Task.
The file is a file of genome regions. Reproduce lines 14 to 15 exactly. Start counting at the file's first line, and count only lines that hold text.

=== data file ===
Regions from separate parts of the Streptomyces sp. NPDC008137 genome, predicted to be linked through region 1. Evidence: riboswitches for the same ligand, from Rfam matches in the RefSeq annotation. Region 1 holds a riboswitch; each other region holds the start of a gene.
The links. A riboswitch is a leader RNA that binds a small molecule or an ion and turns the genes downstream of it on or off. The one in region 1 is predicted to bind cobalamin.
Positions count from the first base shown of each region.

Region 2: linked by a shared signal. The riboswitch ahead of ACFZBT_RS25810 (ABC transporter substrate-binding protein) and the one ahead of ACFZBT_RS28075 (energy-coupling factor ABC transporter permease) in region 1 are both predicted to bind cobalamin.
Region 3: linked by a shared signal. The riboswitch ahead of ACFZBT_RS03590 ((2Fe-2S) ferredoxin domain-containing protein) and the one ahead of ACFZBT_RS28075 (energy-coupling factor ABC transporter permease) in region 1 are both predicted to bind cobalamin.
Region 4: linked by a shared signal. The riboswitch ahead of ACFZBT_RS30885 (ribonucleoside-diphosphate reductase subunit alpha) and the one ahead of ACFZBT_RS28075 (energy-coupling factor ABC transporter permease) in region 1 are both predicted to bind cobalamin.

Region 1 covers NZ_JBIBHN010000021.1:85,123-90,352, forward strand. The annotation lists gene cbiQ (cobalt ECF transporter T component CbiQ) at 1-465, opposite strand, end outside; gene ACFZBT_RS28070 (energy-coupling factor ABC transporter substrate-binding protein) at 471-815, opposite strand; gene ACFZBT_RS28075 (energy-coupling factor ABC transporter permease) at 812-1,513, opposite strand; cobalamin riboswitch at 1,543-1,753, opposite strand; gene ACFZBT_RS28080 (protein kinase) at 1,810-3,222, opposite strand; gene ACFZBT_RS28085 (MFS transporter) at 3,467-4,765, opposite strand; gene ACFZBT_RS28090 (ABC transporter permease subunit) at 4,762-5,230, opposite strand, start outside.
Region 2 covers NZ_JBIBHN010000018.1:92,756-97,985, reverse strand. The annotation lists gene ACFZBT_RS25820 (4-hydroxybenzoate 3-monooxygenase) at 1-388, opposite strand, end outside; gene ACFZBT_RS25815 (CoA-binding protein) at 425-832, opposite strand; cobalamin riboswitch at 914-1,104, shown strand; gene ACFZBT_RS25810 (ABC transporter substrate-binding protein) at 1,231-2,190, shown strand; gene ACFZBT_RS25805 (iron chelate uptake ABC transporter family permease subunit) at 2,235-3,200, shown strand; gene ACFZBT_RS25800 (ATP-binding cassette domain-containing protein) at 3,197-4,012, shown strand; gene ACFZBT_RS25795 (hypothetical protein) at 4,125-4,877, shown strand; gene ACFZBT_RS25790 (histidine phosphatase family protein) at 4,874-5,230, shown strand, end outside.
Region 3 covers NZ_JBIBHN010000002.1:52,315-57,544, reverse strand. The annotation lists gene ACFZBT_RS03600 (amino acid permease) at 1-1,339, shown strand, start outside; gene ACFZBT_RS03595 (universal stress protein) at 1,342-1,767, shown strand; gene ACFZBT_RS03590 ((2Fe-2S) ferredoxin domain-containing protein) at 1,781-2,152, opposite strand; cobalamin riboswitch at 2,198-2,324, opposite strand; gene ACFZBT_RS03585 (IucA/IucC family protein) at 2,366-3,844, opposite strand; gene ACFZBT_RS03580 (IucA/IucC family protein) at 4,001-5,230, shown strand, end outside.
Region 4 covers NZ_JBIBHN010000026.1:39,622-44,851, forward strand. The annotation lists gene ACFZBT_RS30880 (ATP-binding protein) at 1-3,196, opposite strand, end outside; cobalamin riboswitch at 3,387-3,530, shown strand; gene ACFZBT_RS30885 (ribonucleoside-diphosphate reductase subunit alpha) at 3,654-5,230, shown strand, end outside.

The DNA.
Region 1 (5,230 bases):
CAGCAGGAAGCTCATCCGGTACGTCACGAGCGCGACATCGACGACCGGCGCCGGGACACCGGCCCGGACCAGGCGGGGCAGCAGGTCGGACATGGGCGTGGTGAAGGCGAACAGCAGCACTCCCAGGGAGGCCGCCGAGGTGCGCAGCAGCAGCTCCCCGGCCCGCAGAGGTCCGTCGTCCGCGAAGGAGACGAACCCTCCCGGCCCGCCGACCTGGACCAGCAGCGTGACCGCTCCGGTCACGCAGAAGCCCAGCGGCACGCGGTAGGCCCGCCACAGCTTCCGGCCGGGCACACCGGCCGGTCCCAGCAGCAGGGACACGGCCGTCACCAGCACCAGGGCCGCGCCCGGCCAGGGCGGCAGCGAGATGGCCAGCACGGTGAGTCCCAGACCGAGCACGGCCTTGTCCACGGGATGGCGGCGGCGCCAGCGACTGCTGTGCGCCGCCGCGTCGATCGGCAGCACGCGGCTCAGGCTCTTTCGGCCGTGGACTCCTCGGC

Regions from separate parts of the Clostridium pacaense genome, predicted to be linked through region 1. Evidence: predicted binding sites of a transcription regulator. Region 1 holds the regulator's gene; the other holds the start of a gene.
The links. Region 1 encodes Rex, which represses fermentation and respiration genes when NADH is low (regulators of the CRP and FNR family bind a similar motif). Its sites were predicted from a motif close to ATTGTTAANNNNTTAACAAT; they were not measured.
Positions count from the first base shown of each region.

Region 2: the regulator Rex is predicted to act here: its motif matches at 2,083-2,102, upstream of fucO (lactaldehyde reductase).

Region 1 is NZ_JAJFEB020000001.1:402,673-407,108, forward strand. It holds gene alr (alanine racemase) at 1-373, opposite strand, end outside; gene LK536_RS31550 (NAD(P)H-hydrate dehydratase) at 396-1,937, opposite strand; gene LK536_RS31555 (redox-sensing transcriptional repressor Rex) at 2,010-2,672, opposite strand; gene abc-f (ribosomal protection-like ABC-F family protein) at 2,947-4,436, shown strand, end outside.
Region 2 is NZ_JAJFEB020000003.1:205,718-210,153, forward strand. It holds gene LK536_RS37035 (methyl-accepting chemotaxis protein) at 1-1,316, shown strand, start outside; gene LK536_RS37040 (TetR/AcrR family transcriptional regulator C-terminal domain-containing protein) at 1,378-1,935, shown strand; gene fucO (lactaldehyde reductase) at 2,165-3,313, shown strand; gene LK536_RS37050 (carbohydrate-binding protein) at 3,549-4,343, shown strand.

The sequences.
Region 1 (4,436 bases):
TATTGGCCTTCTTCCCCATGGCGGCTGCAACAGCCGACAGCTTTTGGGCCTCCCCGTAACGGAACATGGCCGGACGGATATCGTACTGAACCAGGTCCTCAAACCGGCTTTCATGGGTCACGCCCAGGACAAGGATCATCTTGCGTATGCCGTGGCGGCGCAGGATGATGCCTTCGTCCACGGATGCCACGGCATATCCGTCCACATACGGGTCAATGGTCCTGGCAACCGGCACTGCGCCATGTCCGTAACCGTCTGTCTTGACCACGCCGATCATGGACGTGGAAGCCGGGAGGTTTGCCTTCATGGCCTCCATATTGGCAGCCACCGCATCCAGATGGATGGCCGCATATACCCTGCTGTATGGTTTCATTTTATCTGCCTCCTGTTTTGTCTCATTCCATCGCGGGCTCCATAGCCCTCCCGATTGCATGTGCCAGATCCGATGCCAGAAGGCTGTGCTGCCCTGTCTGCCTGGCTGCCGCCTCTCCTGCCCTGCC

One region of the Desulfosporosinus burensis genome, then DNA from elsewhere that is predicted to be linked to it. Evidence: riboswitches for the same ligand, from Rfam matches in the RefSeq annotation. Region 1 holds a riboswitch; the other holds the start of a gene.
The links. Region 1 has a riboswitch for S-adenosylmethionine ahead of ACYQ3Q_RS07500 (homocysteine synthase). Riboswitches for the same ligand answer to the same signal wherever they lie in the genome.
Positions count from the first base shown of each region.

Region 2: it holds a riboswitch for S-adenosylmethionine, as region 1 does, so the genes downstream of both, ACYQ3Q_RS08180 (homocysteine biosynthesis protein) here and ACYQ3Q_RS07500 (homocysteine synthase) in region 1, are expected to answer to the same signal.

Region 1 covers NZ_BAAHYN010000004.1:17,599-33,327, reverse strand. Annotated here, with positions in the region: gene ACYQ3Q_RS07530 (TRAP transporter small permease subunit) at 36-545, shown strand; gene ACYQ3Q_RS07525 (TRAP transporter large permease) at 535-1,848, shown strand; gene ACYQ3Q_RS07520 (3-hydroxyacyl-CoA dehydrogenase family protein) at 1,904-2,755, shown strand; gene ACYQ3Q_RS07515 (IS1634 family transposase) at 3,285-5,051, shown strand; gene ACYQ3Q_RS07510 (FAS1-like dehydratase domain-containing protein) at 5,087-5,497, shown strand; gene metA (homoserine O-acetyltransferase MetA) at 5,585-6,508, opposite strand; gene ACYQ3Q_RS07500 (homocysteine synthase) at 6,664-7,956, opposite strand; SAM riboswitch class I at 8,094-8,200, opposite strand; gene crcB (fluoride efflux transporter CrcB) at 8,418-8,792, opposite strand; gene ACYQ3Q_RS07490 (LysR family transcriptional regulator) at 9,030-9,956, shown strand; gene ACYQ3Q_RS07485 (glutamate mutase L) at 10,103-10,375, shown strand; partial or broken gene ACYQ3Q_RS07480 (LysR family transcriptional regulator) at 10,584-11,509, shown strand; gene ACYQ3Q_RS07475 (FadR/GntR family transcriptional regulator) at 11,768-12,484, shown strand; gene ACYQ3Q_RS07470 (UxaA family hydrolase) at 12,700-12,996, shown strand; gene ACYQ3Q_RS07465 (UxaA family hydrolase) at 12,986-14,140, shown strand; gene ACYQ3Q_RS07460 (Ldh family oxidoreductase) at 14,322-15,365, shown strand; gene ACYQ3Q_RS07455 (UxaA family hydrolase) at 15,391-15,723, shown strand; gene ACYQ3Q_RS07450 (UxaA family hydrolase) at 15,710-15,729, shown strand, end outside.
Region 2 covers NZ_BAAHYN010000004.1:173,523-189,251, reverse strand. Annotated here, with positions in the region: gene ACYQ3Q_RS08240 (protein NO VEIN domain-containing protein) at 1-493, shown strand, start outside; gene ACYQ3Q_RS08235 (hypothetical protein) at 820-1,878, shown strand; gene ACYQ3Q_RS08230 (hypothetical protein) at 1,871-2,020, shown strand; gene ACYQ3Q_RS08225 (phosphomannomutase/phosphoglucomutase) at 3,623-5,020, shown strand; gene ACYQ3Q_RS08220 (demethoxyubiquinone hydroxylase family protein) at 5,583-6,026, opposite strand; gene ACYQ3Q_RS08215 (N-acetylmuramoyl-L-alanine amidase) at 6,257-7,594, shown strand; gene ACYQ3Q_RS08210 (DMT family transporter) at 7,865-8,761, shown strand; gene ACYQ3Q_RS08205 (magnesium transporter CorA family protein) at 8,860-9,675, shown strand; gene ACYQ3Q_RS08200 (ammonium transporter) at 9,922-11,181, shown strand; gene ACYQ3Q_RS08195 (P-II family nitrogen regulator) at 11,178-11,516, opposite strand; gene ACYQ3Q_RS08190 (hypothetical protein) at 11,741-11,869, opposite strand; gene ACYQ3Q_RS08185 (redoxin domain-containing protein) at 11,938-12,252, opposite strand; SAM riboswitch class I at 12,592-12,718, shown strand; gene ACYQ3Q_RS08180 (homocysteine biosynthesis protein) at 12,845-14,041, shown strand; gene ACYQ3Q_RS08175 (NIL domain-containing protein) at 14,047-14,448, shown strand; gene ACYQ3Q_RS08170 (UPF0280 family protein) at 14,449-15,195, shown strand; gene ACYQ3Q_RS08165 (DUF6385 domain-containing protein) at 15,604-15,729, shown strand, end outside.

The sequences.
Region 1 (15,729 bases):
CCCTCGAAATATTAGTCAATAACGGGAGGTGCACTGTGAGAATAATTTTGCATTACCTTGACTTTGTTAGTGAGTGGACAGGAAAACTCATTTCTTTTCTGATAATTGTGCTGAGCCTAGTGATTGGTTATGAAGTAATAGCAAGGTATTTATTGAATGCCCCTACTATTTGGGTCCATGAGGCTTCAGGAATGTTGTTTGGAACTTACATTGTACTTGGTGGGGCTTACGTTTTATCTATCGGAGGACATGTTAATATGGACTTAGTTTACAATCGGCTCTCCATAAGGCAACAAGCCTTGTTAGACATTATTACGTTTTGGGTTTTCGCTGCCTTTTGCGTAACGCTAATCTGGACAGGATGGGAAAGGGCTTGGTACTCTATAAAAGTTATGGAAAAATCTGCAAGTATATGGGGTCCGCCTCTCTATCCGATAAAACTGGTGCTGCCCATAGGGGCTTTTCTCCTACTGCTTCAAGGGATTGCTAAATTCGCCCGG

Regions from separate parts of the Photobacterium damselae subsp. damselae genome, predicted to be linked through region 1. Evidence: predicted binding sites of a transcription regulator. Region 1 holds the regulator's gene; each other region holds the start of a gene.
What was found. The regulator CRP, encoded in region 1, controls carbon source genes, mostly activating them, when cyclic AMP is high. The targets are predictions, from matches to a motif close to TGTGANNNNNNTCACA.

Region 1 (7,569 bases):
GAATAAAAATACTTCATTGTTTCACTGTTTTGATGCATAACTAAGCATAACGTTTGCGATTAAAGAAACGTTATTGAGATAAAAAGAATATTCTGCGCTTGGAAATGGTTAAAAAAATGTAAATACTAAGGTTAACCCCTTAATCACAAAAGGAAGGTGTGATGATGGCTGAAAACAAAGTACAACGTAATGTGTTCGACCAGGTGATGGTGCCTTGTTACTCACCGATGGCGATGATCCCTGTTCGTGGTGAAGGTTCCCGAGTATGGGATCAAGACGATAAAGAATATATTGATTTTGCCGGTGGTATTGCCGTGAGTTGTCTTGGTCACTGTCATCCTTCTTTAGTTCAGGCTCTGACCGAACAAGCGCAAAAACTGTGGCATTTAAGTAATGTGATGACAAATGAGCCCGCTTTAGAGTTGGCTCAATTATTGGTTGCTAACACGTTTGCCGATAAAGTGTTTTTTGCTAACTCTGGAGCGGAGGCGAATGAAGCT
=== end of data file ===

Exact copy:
Regions from separate parts of the Clostridium pacaense genome, predicted to be linked through region 1. Evidence: predicted binding sites of a transcription regulator. Region 1 holds the regulator's gene; the other holds the start of a gene.
The links. Region 1 encodes Rex, which represses fermentation and respiration genes when NADH is low (regulators of the CRP and FNR family bind a similar motif). Its sites were predicted from a motif close to ATTGTTAANNNNTTAACAAT; they were not measured.